Several different software environments can calculate daylight factor and other daylighting metrics, these include:
Velux Daylight Visualizer, a simple-to-use daylight and rendering modeling environment that can be used to evaluate daylight factor and other lighting measures for complicated spaces and that works with 3D models from Autocad, Revit, Sketchup, Archicad, and others.
Diva for Rhino is a plug-in used in conjunction with the Rhinoceros NURBS modeler. It allows complex evaluations of daylight in buildings, including analysis of their surrounding environments.
DAYSIM is an analysis software that uses the Radiance engine and allows for 3D model inputs and evaluation in Rhinoceros, Sketchup, and Ecotect.
Implementation in the Design Process:
While programming the space use and arrangement of the project, identify and list continuously occupied spaces without security, hazard, or other conditions that would prevent the use of windows.
Using the Daylight Factor Calculator or other daylight simulation to establish room proportions, window area, and surface properties that satisfy the required performance criteria for each of the prototype spaces characteristic of the project’s design.
During early design use the Daylighting Factor Calculator or other daylight simulation to establish room proportions, window area, and surface properties that satisfy the required performance criteria, if this has not already been completed. Begin organizing the building volume and fenestration so as to maintain the required performance criteria. Use the output from the daylight models to check the performance periodically as the design evolves.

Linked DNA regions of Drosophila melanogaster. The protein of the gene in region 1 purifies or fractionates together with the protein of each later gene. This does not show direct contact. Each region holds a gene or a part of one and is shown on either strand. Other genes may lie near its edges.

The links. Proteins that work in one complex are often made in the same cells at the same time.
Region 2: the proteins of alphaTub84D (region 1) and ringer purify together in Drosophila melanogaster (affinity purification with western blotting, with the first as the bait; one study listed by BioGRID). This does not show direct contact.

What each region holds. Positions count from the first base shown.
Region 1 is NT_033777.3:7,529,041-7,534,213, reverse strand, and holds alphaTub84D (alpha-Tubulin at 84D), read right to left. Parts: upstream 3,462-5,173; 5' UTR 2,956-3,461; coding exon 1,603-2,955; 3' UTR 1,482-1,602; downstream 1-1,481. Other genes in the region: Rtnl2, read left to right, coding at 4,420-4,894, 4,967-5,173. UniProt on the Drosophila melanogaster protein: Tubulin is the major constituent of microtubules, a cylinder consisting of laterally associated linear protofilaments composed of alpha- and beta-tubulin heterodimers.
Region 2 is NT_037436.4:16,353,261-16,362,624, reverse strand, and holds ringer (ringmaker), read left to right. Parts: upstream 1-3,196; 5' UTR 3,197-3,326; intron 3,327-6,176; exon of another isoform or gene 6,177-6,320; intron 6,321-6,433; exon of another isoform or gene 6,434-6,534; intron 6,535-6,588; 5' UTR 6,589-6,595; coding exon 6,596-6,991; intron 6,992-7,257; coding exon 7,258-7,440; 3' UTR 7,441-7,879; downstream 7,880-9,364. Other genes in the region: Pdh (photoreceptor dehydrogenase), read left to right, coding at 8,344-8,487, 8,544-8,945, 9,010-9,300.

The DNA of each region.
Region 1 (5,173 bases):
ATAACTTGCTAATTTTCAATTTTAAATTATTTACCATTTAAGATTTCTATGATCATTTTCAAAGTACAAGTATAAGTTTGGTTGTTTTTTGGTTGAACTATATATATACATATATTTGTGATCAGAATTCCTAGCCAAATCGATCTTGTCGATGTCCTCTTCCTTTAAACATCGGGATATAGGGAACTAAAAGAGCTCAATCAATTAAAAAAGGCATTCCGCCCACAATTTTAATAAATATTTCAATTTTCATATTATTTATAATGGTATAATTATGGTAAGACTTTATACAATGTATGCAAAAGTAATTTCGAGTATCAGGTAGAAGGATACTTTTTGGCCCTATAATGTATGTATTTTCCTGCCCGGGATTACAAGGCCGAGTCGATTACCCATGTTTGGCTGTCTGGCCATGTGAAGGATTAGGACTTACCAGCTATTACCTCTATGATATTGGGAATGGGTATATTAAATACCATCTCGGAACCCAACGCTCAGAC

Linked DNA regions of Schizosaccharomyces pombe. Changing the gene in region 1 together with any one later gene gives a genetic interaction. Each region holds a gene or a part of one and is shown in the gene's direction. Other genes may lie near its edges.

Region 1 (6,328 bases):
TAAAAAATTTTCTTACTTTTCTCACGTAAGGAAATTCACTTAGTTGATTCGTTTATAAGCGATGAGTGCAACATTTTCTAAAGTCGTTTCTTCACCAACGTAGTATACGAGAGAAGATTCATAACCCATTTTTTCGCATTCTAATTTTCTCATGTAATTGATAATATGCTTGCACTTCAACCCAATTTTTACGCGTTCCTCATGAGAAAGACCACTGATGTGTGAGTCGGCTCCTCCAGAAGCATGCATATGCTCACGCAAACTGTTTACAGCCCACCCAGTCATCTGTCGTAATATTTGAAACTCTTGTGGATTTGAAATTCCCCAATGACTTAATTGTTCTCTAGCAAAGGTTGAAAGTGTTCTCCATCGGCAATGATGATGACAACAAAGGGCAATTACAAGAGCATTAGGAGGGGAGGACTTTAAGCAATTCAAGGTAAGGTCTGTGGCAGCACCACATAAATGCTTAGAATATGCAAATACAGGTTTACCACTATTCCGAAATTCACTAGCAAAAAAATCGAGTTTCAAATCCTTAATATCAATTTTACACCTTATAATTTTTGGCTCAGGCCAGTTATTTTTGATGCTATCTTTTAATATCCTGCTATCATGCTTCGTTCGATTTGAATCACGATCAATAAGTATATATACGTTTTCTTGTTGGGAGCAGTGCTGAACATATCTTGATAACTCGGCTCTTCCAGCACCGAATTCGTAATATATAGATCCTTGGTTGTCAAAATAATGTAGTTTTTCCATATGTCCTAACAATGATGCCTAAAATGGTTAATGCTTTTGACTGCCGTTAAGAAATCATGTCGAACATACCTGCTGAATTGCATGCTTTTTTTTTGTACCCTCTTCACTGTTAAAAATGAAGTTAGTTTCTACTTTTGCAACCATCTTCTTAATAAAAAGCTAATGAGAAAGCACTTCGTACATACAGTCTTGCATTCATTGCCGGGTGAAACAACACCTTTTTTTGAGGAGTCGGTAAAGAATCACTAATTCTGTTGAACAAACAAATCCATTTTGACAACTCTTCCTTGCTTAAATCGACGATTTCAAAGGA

For each of the main prototype spaces, test and determine the implications for orientation, room proportion, window area, and finishes that achieve the performance criteria.
As the project design progresses demonstrate compliance using the Daylighting Factor Calculator, computer simulation, or physical modeling, whichever tool is appropriate. For each of the main prototype spaces, show a summary of calculations and quantitative results indicating conformance with performance criteria.
During construction observe and verify that the room, window, finishes (upon which estimated compliance was based) are proceeding according to goals and are reflected in drawings and specifications.
Measure performance criteria onsite. Develop a sampling plan to confirm daylighting performance over the first three years of occupancy. Compare performance at specific test times to what would be expected under the same conditions in the model. For example, if the onsite lighting measurements are taken at noon, on September 21, compare to the modeled condition at noon on September 21. Demonstrate that performance criteria are maintained via a sampling plan of daylighting performance over varying conditions during the first three years of occupancy.
A Simple Daylighting Factor Calculator available in Appendix I-8 is designed to identify the physical attributes for room dimensions, surfaces, and fenestration in order to just meet the performance criteria for standard CIE overcast sky conditions. It does not currently take into account light shelves, partitions, non-orthogonal planes, significant exterior obstructions, or exterior reflecting surfaces. For such parameters that go beyond the current capability of the Daylighting Factor Calculator, physical models or computer simulations are necessary to refine the volumetric and surface attributes of the final design in order to assure compliance with the Required and Recommended Performance Criteria.
For more advanced and refined analysis, computer analysis and simulation should be used to evaluate options and create a daylighting solution. Some widely available programs are noted below. Usually, three-dimensional digital models are constructed using computer-aided design software (CAD), which is then imported into the daylighting analysis software. Such programs usually require the user to define location, sky conditions, and date and time and interior surface characteristics. Note that some programs that produce photorealistic renderings of the design do not necessarily provide accurate quantitative results.